Direct data entry devices are used when large volumes of data must be entered into the computer quickly. Consider how long it would take for the cashier to add up the cost of your shopping if she had to enter the price of every item you purchased. Nowadays barcode systems make this task much quicker. There are a variety of different direct data entry devices available. Different devices are suitable for different applications (tasks).

Bar Code Readers

Bar codes are often printed on products that we buy and are used by shops to produce bills for customers. A bar code is made up of a sequence of bars of different widths. Different groups of bars are used to represent different numbers. A printed bar code is therefore simply a way of representing a number. The number is often printed above or below the bar code so that humans can read it.

Bar codes are read into the computer using a wand or a fixed scanner. Bar codes are not easily damaged and can normally still be read if they are creased or not stuck onto a flat surface. They can be printed using a normal printer and ink and so are cheap to produce. The information normally included on a bar code for a product is country of origin, manufacturer and item code. The price is not included in the bar code.

A scanner can read a barcode number incorrectly. A check digit is inluded in the barcode number to reduce the likelihood of this happening.

Magnetic Stripe Codes

Magnetic stripes are built into many plastic cards such as cheque guarantee or credit cards. Magnetic stripes look like this :

The strip can contain up to 60 characters (numbers or digits) of information which is stored magnetically. Usually the information is put onto the stripe when the card is made and is never changed. Magnetic stripe codes can also sometimes be found on the back of railway tickets.

To be read the card is swiped through a machine which quickly and accurately reads the pattern of magnetism. The information stored on the card can be destroyed by exposure to magnetic fields, by scratching or by coming into contact with some liquids.

Smart Cards

Smart cards are often called input devices. In fact they are actually simple storage devices. A smart card contains a small RAM chip. When the card is put into a machine data can be read from the card or written onto it. A smart card can store much more data than a magnetic stripe can. A popular card in use at the moment can store 8k (about 8000 characters) of information.

Petrol companies and supermarkets use smart cards to store information about points that customers earn when they buy goods. Every time the customer buys something the number of points stored on the card is increased. The customer can then spend these points to buy goods.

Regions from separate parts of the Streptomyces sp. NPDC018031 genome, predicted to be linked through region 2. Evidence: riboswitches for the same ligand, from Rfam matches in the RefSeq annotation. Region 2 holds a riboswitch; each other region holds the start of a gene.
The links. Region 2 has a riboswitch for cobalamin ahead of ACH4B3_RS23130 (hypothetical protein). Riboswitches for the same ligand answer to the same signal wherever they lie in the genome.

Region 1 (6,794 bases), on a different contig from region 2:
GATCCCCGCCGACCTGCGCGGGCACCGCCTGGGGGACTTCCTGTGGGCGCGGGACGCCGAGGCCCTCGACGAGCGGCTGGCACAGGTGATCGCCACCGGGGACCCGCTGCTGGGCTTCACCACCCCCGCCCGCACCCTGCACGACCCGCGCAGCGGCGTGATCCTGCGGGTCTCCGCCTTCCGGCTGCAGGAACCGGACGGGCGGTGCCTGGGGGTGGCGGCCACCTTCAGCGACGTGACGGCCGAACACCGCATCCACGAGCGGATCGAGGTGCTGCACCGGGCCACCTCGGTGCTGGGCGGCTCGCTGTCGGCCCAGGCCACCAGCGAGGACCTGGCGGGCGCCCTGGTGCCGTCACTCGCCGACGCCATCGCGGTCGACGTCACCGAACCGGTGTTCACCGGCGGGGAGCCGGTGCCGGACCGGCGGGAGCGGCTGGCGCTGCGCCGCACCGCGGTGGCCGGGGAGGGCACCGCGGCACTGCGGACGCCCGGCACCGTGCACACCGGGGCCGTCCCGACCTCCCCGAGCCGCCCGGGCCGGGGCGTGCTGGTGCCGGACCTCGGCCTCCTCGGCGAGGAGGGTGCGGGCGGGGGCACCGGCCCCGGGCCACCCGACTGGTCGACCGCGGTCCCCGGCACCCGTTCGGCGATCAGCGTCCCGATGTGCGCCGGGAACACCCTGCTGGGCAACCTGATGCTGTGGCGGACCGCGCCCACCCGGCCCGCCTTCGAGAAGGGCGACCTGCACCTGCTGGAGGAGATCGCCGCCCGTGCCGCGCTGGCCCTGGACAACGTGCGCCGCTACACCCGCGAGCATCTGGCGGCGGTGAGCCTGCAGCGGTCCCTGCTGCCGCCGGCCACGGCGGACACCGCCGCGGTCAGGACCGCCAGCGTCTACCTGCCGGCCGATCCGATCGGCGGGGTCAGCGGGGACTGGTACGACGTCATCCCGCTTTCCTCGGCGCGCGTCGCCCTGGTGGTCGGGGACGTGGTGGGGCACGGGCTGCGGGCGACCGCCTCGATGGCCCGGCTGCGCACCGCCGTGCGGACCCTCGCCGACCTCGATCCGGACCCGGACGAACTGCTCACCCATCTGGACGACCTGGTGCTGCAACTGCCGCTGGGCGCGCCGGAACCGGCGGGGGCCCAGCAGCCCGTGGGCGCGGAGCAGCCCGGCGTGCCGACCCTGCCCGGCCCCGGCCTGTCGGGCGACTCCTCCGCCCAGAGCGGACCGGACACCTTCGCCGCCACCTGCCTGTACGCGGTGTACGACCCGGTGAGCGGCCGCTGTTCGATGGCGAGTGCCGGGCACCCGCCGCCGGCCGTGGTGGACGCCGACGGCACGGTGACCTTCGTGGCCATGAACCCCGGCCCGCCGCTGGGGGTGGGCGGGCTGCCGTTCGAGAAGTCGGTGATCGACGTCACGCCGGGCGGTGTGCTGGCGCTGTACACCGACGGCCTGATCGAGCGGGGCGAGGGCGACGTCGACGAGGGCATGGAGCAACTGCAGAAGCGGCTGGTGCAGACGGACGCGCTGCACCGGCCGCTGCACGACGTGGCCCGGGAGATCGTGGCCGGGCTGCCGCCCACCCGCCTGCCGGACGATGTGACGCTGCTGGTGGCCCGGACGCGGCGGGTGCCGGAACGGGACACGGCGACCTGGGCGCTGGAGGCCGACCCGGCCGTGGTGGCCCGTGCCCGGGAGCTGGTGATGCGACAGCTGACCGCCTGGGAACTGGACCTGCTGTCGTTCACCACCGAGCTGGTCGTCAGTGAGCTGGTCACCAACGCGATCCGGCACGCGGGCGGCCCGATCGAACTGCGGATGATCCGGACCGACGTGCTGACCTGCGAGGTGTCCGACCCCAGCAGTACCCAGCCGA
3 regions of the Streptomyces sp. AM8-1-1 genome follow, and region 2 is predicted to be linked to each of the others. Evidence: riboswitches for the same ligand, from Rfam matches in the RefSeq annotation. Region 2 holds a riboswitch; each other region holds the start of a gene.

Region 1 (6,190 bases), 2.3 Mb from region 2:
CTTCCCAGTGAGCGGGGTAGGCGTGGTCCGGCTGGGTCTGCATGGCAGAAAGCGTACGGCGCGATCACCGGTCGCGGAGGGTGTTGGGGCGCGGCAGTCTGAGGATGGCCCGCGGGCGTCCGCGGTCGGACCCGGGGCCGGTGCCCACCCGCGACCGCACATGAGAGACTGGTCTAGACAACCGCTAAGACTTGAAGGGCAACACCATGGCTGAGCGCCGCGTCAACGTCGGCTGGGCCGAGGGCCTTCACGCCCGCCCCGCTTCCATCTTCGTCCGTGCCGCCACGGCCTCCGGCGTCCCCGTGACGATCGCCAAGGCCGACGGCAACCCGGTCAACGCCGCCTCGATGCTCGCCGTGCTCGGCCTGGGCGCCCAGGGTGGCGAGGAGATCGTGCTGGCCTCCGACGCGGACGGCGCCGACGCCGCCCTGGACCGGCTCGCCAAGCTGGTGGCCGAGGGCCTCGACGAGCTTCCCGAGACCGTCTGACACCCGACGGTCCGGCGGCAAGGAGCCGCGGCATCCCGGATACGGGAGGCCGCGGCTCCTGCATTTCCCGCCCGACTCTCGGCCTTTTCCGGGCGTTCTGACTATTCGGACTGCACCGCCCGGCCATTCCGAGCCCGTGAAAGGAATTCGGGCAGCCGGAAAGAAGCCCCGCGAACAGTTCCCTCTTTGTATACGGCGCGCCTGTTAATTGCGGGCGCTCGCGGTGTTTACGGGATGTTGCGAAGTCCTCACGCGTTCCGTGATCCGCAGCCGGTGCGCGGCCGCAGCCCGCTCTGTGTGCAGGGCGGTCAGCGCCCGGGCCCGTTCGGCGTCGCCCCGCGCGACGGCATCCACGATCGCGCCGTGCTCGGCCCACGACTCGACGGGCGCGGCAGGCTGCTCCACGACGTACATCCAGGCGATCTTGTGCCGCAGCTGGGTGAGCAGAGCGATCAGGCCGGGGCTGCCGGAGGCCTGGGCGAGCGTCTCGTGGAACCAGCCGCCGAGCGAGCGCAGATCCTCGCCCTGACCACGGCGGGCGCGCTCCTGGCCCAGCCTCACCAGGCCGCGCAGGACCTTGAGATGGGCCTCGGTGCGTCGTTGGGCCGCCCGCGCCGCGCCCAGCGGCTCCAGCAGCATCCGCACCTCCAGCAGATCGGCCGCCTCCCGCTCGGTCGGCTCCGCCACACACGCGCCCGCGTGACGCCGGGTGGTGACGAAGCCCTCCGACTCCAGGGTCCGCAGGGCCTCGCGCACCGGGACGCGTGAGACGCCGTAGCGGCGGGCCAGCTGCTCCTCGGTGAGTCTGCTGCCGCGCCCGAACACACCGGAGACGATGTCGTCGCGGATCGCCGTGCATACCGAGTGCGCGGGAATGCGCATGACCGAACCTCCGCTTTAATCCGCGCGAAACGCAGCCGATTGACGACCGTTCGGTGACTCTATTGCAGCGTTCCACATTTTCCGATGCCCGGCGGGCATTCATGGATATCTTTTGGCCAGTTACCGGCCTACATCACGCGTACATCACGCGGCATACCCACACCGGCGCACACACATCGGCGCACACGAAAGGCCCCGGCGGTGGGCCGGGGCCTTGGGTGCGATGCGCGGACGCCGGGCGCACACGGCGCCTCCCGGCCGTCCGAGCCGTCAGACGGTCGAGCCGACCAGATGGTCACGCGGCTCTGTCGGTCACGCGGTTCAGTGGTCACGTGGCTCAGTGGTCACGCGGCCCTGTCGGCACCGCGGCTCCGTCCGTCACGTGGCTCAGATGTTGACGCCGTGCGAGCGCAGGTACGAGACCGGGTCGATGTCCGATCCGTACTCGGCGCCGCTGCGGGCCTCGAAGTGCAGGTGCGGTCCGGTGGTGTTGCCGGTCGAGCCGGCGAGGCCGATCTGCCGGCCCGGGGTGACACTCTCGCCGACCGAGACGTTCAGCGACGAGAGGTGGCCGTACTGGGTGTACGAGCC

Satellite television companies also use smart cards in their receivers. The smart card stores a code which is needed to let the receiver decode and display the pictures coming from the satellite. The government is currently considering introducing an identity card which could be based on a smart card. Many people are worried about this as people would not be able to tell what information was stored about them.

A new generation of smart cards is now appearing which contain a small microprocessor as well as memory. These cards are practically a complete computer system on a card.

Magnetic Ink Character Recognition (MICR)

The MICR system reads characters printed in a special magnetic ink into the computer. The main users of MICR are banks. They use it to read information from cheques into their computers so that the cheques can be cashed. Here is some information stored on a cheque using MICR :

The information printed on the cheque using MICR is :

MICR readers can only read one special font which can represent only numbers and a few punctuation marks. They can read characters very quickly and with 100% accuracy. Information printed in magnetic ink is also very secure. It is not possible to change the information by writing over it with a pen and the printed numbers are not damaged by folding (as often happens with cheques). Both the reader used by MICR and the special ink are expensive.

Optical Character Recognition (OCR)

An optical character recognition system consists of a scanner and some software. The scanner is used to scan an image of a page of text to be read into the computer. The software then examines the page and extracts the text from it, storing it in a form that can be processed.

OCR systems can now recognise a wide variety of computer fonts and read letters with over 95% accuracy. Some systems will recognise hand-written text reasonably well as long as it is written very neatly and usually put into boxes on a pre-printed form.